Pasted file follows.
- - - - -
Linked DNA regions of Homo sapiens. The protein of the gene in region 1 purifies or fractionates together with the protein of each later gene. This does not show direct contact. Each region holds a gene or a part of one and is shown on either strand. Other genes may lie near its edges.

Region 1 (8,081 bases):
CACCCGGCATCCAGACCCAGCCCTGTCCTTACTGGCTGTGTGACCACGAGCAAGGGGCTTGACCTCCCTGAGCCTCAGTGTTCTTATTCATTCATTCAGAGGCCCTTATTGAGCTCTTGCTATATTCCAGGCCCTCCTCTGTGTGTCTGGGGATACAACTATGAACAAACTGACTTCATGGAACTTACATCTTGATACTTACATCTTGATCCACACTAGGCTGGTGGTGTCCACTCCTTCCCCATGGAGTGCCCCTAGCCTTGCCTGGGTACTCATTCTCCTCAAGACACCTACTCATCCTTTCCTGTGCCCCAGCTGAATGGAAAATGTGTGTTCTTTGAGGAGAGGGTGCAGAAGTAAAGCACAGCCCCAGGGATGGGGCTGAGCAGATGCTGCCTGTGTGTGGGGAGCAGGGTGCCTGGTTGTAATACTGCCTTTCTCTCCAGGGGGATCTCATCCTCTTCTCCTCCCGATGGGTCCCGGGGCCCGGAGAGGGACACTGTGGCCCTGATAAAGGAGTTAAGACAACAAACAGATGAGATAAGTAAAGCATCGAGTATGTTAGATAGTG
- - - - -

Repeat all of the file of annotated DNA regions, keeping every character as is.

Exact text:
Linked DNA regions of Homo sapiens. The protein of the gene in region 1 purifies or fractionates together with the protein of each later gene. This does not show direct contact. Each region holds a gene or a part of one and is shown on either strand. Other genes may lie near its edges.

Region 1 (8,081 bases):
CACCCGGCATCCAGACCCAGCCCTGTCCTTACTGGCTGTGTGACCACGAGCAAGGGGCTTGACCTCCCTGAGCCTCAGTGTTCTTATTCATTCATTCAGAGGCCCTTATTGAGCTCTTGCTATATTCCAGGCCCTCCTCTGTGTGTCTGGGGATACAACTATGAACAAACTGACTTCATGGAACTTACATCTTGATACTTACATCTTGATCCACACTAGGCTGGTGGTGTCCACTCCTTCCCCATGGAGTGCCCCTAGCCTTGCCTGGGTACTCATTCTCCTCAAGACACCTACTCATCCTTTCCTGTGCCCCAGCTGAATGGAAAATGTGTGTTCTTTGAGGAGAGGGTGCAGAAGTAAAGCACAGCCCCAGGGATGGGGCTGAGCAGATGCTGCCTGTGTGTGGGGAGCAGGGTGCCTGGTTGTAATACTGCCTTTCTCTCCAGGGGGATCTCATCCTCTTCTCCTCCCGATGGGTCCCGGGGCCCGGAGAGGGACACTGTGGCCCTGATAAAGGAGTTAAGACAACAAACAGATGAGATAAGTAAAGCATCGAGTATGTTAGATAGTG